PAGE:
International Ice Hockey Federation

Canada beats U.S. 3-2 in SO

Canada beats U.S. 3-2 in SO

Wakefield gets winner, Wickenheiser leaves early

Published 03.04.2013 18:36 GMT-4 | Author Andrew Podnieks
Canada beats U.S. 3-2 in SO
Canada's Jennifer Wakefield scores the shoot out winning goal against USA's Jessie Vetter. (Photo by Andre Ringuette/HHOF-IIHF Images)
Jennifer Wakefield scored the decisive goal of the shootout to give Canada a 3-2 win in a tense game which saw the Americans grab an early 2-0 lead only to see Canada rally late in the third.

The victory was tempered by Canada's captain, Hayley Wickenheiser, leaving the game early in the second period. She had missed the CIS finals in Toronto a couple of weeks ago with an injury, but there are no indications yet whether this is the same problem or something new.

Monique Lamoureux and Brianna Decker were the goalscorers for the U.S. while Rebecca Johnston and Catherine Ward scored for Canada in regulation. Meghan Agosta for Canada and Hilary Knight also scored in the shootout, which ended after four rounds of shooters.

Canada continues tomorrow night with a game against Switzerland while the United States plays Finland earlier in the day.

“We wanted to start with a good level of intensity, be physical, get the momentum, but it didn't work out like that, said Canadian forward Caroline Ouellette. "Still, we battled in the third. That was our best period. We crashed the net, had several chances. I think we have to build from that and play three periods like we played in the third."

The Americans had the only two goals and the only two power plays of a nervous opening period. Lamoureux opened the scoring at 4:05 with the extra man. From the stick side of Shannon Szabados’s crease the right-hand shot lifted the puck over the goalie’s shoulder.

Then, with just 66 seconds left in the period they made it 2-0 off a giveaway at their own blue line. Amanda Kessel was stopped off the rush, but Decker followed up on the play and scored on her own rebound after being left unchecked in Szabados’s crease.

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The goals deflated the Canadians as teams headed to the dressing room, but they were skating better than a year ago when they were badly beaten in the opening game. The difference was the U.S. ability to get in the way of shots and passes, blocking any advance that might have been dangerous.

Canada started the second with better legs and greater intensity, and the team was rewarded with two quick power plays that resulted in a five-on-three for 1:10.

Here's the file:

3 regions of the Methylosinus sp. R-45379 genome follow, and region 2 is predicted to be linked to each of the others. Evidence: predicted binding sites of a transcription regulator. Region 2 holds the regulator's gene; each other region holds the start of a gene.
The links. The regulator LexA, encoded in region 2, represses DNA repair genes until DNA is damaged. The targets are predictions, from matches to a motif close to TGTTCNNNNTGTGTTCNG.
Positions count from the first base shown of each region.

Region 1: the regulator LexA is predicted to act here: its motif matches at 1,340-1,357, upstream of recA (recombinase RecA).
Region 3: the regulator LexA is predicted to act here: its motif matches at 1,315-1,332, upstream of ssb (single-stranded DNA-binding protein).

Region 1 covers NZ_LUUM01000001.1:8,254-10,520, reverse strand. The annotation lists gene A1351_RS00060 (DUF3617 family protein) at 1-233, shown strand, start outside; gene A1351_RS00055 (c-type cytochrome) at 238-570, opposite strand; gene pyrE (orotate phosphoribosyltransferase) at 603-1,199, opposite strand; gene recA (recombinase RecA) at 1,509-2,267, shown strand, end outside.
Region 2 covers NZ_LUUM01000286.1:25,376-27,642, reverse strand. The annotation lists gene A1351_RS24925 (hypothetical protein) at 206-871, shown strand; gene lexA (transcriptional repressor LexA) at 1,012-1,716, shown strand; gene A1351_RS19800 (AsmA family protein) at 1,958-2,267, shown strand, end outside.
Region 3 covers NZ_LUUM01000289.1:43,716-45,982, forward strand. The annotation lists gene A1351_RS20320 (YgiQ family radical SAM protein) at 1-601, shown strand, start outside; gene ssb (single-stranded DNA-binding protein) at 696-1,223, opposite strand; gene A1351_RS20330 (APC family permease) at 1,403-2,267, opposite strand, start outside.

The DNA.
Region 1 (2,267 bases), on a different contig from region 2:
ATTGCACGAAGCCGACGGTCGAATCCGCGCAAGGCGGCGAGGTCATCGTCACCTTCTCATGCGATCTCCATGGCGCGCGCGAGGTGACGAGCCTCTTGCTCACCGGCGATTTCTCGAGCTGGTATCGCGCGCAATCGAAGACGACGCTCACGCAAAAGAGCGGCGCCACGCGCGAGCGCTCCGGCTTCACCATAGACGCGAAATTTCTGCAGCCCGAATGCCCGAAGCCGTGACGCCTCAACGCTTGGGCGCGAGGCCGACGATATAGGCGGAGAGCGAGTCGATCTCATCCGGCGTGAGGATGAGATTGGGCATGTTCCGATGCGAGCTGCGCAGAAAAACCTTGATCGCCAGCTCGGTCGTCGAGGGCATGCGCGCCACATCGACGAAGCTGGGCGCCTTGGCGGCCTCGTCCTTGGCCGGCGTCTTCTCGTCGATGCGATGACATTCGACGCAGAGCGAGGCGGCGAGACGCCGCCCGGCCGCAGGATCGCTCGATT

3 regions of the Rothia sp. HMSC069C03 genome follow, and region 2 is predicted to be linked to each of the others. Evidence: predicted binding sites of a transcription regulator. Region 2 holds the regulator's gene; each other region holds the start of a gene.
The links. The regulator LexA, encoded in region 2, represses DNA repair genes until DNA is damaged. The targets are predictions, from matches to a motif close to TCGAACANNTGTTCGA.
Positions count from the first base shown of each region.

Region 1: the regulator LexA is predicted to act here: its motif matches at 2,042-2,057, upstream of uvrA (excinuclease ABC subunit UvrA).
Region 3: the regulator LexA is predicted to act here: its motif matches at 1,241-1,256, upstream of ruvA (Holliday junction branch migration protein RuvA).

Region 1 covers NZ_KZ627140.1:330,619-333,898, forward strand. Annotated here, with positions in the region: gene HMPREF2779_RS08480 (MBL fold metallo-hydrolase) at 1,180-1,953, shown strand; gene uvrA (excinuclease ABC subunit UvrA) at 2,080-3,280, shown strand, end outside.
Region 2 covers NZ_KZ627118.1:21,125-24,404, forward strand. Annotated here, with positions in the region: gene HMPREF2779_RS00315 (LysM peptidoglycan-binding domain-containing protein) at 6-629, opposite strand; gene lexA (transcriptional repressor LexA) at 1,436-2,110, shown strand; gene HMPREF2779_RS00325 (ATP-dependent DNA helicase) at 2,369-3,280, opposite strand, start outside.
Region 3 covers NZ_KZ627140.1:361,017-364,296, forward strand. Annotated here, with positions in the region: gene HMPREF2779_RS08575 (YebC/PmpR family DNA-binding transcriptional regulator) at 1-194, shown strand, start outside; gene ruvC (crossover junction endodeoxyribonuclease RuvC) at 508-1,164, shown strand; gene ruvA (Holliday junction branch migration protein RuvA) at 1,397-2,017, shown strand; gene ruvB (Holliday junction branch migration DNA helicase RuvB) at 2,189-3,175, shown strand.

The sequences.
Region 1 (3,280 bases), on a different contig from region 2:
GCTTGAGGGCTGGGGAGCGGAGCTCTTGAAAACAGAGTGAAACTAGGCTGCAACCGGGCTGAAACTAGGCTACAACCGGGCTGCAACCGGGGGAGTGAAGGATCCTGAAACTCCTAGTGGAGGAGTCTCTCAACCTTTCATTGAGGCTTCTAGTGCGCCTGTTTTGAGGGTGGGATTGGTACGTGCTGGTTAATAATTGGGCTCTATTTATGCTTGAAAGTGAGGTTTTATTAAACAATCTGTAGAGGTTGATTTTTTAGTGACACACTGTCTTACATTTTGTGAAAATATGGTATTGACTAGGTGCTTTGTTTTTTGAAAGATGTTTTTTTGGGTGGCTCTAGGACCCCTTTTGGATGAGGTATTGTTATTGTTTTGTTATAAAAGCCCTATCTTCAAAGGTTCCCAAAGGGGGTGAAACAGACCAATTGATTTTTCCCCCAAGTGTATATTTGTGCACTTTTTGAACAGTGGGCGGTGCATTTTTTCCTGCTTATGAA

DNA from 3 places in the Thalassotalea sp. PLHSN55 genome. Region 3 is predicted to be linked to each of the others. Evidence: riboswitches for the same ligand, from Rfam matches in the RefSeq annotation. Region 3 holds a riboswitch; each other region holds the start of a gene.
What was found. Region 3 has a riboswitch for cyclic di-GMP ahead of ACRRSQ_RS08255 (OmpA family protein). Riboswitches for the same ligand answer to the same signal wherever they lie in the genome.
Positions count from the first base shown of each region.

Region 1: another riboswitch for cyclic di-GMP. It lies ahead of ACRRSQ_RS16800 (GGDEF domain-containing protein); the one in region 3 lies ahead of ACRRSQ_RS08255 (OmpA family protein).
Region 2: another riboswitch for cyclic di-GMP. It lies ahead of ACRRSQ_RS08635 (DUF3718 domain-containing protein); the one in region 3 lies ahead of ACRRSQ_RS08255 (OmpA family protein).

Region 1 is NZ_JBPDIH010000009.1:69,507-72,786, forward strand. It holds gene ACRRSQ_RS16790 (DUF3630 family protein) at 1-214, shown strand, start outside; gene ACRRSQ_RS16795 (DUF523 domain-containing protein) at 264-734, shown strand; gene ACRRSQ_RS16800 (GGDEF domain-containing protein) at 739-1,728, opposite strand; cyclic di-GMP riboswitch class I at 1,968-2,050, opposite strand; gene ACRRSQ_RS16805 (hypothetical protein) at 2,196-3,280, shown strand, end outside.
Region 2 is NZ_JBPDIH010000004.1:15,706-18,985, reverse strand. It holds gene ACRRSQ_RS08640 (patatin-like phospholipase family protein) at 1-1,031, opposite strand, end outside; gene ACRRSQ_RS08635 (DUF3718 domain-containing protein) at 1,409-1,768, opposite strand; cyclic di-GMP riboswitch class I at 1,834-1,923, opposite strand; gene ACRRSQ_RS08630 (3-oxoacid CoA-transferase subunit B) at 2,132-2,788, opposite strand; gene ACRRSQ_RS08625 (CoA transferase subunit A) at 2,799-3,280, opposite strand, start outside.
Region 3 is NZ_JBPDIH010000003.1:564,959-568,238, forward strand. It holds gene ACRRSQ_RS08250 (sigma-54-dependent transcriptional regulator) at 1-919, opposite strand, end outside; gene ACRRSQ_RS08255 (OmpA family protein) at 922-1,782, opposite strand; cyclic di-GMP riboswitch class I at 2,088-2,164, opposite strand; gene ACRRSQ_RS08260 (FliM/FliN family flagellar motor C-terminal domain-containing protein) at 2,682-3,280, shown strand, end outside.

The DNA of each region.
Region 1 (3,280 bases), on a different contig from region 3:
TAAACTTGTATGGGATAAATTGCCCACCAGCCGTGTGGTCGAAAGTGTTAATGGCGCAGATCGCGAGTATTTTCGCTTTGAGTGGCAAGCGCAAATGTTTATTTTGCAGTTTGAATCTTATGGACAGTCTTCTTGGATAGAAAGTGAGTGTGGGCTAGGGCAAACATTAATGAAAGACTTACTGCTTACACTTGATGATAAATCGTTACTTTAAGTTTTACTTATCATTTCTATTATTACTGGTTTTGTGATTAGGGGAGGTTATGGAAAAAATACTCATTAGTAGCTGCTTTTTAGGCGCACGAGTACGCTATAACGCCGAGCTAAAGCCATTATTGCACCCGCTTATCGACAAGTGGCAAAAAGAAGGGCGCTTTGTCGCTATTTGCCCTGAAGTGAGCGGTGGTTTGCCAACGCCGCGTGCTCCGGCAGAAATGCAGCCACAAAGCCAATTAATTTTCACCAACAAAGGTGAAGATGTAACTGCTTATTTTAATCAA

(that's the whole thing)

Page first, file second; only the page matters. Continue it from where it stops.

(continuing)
The Americans killed the situation off expertly and the Canadians misfired with several decent chances, not forcing Vetter to make any difficult saves.

Wickenheiser skated off the ice about seven minutes into the period and went straight to the dressing room and did not return.

“She’s a great player, but I feel we collectively took on her role and picked up the slack," Wakefield said. "We’re expecting her to return, which will be good." 

Midway through the period Canada earned another power play but failed to capitalize, and as Kacey Bellamy came out of the box she took a breakaway pass and skated in alone, only to be stopped cold by Szabados.

Twice later in the period Canada drew another penalty, and twice they negated these opportunities soon after by taking a penalty of their own.

“The refs started to call things a little more in the second, but that’s what you get when two teams play physically," Lamoureux suggested. "We probably have to clean it up a bit."

The Canadians dominated the first half of the final period and were rewarded off a turnover at the U.S. blueline. Rebecca Johnston snapped a loose puck over a fallen Vetter off a mad scramble at 11:13 to make it a 2-1 game.

The rest of the period was all Canada, and with 1:47 to go the home side tied the game. Srah Vaillancourt's long shot got to the goal but trickled out the back side and Catherine Ward had a wide open net to work with. She didn't miss, and the game went to extra time.

"We wanted to take the body a bit more in the second and keep them on their heels," Wakefield added. "We didn’t give them many scoring opportunities in the third, and we capitalized on ours."




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